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Inicio Revista Española de Cirugía Ortopédica y Traumatología (English Edition) Cement arteriovenogram after hip arthroplasty
Journal Information
Vol. 64. Issue 6.
Pages 388-392 (November - December 2020)
Vol. 64. Issue 6.
Pages 388-392 (November - December 2020)
Original Article
DOI: 10.1016/j.recote.2020.09.002
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Cement arteriovenogram after hip arthroplasty
Arteriovenograma de cemento óseo en artroplastia de cadera
D. Garríguez-Pérez
Corresponding author

Corresponding author.
, J. García-Coiradas, J. Otero-Otero, F. Marco-Martínez
Servicio de Cirugía Ortopédica y Traumatología, Hospital Clínico San Carlos, Madrid, Spain
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Tables (2)
Table 1. Differences in radiographic characteristics between extrusion of cement into the femoral nutrient vessels (cement arteriovenogram) and extrusion of cement through cortical defects or fissures produced with the fracture or during surgery.
Table 2. Comparison of results among cases of cement arteriovenogram published to date.
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Modern cement implantation techniques during hip arthroplasty rely on high intramedullary pressures which can result in cement extrusion towards femoral nutrient vessels, and thus, the occurrence of a particular image in postoperative radiographs (bone cement arterio-venogram).

We report a case series of 14 patients in whom a bone cement arterio-venogram was observed after undergoing a cemented hip arthroplasty. No local or systemic complications developed after cementing nor during a mean follow-up of three years.

Bone cement arterio-venogram is a radiologic sign that indicates a good cement pressurisation during surgery and is not associated to medical complications or periprosthetic femoral fractures.


Las altas presiones intramedulares que se alcanzan durante la cementación en la artroplastia de cadera pueden producir la extrusión de este cemento hacia los vasos nutricios femorales, generando una imagen radiográfica característica (arteriovenograma de cemento o cementograma).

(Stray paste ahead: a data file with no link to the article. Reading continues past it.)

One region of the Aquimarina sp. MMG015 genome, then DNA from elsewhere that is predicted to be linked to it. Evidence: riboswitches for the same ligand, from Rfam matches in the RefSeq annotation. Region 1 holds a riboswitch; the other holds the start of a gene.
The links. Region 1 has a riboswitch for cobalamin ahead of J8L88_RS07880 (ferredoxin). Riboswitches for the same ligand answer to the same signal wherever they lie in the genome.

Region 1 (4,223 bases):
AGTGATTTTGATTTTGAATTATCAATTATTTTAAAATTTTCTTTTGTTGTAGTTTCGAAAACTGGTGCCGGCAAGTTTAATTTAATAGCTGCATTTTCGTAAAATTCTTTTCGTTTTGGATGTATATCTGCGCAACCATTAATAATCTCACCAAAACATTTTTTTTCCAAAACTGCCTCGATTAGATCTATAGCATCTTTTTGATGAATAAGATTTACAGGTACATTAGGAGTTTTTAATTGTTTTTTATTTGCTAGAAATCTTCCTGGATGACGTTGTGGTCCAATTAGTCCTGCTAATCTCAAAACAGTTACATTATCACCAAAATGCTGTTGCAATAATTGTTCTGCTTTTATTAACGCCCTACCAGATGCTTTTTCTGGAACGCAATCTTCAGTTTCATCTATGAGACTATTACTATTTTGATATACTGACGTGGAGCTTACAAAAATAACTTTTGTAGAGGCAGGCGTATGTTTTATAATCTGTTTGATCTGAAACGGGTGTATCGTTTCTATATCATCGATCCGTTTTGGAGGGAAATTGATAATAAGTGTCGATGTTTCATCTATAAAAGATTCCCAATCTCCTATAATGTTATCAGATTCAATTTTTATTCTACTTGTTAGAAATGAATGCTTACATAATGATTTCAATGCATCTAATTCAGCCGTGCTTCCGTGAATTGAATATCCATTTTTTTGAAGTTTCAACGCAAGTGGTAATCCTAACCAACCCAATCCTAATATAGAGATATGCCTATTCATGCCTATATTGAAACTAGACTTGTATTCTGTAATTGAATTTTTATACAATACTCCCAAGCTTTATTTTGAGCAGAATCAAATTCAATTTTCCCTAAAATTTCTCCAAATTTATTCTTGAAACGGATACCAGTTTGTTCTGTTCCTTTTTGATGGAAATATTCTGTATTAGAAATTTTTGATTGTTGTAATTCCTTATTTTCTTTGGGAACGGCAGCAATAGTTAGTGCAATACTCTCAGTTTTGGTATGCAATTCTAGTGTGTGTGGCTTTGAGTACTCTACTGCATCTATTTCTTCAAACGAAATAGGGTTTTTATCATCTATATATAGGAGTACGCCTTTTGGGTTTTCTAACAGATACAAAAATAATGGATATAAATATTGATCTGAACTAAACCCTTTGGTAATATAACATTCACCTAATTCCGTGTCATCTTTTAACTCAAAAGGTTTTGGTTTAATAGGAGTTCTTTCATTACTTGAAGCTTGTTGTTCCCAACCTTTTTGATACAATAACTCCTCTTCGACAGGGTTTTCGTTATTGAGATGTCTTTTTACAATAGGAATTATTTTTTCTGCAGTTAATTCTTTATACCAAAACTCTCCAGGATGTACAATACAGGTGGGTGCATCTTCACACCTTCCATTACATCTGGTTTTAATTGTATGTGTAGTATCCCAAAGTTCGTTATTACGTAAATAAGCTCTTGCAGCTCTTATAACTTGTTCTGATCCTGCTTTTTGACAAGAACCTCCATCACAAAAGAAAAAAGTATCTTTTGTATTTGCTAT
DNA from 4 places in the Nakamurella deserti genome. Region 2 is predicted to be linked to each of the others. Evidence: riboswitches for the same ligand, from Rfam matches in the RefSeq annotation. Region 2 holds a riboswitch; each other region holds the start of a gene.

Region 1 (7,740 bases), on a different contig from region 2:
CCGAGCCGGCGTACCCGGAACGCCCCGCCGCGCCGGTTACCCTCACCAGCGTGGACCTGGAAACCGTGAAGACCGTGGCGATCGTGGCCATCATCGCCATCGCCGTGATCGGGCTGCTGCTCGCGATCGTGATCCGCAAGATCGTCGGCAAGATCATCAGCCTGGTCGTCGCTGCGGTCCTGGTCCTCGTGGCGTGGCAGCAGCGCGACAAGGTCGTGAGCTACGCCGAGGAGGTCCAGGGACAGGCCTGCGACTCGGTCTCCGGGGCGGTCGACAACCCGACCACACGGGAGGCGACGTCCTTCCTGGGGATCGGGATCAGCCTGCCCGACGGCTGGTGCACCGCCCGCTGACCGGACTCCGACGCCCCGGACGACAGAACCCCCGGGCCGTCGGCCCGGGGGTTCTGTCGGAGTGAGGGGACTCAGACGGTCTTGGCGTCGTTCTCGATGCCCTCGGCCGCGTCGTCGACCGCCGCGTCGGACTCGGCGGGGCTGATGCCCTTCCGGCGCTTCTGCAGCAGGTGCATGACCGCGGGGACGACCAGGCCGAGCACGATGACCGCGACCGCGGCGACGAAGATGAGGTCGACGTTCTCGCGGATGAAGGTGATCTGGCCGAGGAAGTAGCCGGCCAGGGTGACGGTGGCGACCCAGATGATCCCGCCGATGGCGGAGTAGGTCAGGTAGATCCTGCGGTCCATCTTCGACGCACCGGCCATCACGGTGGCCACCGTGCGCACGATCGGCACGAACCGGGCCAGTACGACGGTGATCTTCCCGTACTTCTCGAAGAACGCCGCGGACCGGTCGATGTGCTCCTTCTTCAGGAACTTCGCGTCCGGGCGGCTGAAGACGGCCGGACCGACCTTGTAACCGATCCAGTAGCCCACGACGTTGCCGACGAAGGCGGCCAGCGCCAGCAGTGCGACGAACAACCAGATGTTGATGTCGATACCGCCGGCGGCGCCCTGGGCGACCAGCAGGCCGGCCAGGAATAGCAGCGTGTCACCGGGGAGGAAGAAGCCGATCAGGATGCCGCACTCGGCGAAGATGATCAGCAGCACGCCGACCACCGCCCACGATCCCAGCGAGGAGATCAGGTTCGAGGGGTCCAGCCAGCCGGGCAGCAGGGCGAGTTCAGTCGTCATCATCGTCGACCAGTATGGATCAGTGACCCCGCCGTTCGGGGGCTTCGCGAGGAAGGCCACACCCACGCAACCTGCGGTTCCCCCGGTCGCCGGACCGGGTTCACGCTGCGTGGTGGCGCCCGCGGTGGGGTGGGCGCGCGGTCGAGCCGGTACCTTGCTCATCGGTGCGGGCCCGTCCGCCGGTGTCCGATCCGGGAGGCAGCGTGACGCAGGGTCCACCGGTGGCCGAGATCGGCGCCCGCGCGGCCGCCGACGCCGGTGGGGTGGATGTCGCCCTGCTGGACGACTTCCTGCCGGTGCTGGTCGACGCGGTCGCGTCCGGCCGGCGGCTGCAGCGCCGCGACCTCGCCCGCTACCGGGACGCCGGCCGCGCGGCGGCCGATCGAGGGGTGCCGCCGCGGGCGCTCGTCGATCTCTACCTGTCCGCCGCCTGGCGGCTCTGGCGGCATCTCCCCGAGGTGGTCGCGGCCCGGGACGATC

Presentamos una serie de 14 casos de pacientes intervenidos mediante artroplastia de cadera cementada en los que se observó un cementograma como hallazgo postoperatorio. Ninguno de estos pacientes sufrió complicaciones locales o sistémicas tras la cementación ni durante un seguimiento medio de 3 años.

El cementograma es un hallazgo radiográfico postoperatorio que da cuenta de una buena presurización del cemento durante la cirugía y que no se asocia a complicaciones médicas ni a fracturas alrededor del implante femoral.

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The current cement implantation methods for hip arthroplasties require appropriate pressurisation and technique. The aim of cement implantation is to keep the implant in its correct position for as long as possible, achieved through stable cement-bone interaction, by means of close union and interdigitation of the cement with the bone surrounding it.1 The third generation of cements we currently use is to optimise this mechanical cement-trabecular bone interface by using retrograde cement guns and intra-canal pressurisation with restrictor or the surgeon's thumb.2

The pressure peaks that can be reached inside the femoral canal reach up to 1500 KPa in in vitro studies,3 depending on different volumetric and biomechanical parameters, as well as on the viscoelastic properties of the bone that houses it.

This increase in pressure at the time of cement implantation can generate local polymethylmethacrylate leaks.4,5 The leakage of cement through nutrient vessels in the bone generates the presence of radio-opaque images peri-diaphysis, which can be confused with leaks from cortical fissures, but in reality correspond to arterio-venograms, also called cementograms, as they have been described in the few existing publications. Venous valve failure would favour this intravascular extrusion, although we cannot rule out the possibility that some cases are extravascular extrusions through nutrient foramens of the femoral cortex.6,7

To a lesser extent, but with greater risk for the patient, cases of leakage or distal embolism have been described, either of PMMA or fat embolism due to increased intracanal pressure.8,9

We present a series of cases recorded in our centre of migration of cement through a tributary vein or artery of the femoral diaphysis while performing partial and total cemented hip prostheses (Fig. 1).

Figure 1.

Example of cement arteriovenogram in a total hip arthroplasty. The characteristic radiographic image is shown, of linear and ascending morphology, positioned in the postero-internal side of the proximal femoral third.


Our objective is to determine the repercussions of these radiological findings on the results of arthroplasty and to evaluate potential local and remote medical-surgical complications, given that there is insufficient scientific evidence to attach a positive or negative value to these intravascular cement leaks.